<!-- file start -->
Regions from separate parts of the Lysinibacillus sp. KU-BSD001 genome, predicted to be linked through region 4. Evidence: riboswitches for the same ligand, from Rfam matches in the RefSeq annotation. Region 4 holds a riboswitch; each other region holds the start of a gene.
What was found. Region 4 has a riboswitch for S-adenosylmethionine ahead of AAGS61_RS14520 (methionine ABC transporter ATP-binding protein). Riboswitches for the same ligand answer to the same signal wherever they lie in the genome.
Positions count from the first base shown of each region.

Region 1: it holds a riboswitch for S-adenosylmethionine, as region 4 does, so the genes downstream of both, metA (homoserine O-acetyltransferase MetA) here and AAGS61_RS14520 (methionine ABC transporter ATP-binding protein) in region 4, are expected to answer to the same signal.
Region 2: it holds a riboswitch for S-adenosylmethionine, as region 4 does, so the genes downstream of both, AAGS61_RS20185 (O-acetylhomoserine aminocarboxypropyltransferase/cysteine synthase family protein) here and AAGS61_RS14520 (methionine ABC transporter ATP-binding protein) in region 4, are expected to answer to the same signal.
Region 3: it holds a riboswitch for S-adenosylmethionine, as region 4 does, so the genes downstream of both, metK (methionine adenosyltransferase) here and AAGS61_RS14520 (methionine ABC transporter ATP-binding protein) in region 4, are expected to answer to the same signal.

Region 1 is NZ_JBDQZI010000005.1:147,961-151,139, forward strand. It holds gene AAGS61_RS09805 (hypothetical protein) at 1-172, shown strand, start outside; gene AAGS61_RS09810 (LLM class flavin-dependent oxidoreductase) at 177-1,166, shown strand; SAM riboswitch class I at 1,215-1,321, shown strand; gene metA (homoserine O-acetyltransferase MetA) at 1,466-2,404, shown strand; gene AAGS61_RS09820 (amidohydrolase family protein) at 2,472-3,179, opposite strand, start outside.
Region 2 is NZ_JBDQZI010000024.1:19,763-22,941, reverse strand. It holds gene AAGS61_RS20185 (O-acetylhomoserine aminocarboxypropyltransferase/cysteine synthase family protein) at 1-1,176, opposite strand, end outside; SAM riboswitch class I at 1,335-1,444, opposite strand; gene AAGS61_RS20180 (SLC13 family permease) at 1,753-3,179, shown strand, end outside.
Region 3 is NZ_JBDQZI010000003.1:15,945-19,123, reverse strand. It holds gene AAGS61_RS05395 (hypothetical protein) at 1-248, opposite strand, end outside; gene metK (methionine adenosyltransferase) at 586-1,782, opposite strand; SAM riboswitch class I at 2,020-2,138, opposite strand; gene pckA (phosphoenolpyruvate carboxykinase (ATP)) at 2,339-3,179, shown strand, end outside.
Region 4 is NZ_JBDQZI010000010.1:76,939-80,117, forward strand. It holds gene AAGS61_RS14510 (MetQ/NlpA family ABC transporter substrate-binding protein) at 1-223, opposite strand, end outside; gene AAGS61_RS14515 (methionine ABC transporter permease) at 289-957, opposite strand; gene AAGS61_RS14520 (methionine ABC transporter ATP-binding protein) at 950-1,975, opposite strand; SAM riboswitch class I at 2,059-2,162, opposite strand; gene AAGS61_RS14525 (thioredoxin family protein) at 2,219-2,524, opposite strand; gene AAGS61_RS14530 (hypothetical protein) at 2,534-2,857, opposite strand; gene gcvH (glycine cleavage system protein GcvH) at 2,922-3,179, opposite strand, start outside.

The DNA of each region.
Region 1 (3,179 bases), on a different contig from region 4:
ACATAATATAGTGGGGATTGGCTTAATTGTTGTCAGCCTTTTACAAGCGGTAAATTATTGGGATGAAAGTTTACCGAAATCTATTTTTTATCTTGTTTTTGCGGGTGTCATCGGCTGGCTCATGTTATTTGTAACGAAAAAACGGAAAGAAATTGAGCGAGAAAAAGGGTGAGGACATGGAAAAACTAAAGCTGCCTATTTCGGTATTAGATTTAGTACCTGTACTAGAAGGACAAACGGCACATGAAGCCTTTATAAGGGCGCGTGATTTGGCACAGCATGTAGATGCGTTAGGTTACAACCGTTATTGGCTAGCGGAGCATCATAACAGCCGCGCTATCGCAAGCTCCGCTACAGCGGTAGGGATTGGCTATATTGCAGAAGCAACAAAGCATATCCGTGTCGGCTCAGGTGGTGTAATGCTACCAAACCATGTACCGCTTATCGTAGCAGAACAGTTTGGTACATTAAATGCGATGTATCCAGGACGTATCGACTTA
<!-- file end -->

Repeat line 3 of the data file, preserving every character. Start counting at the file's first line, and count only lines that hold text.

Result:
Positions count from the first base shown of each region.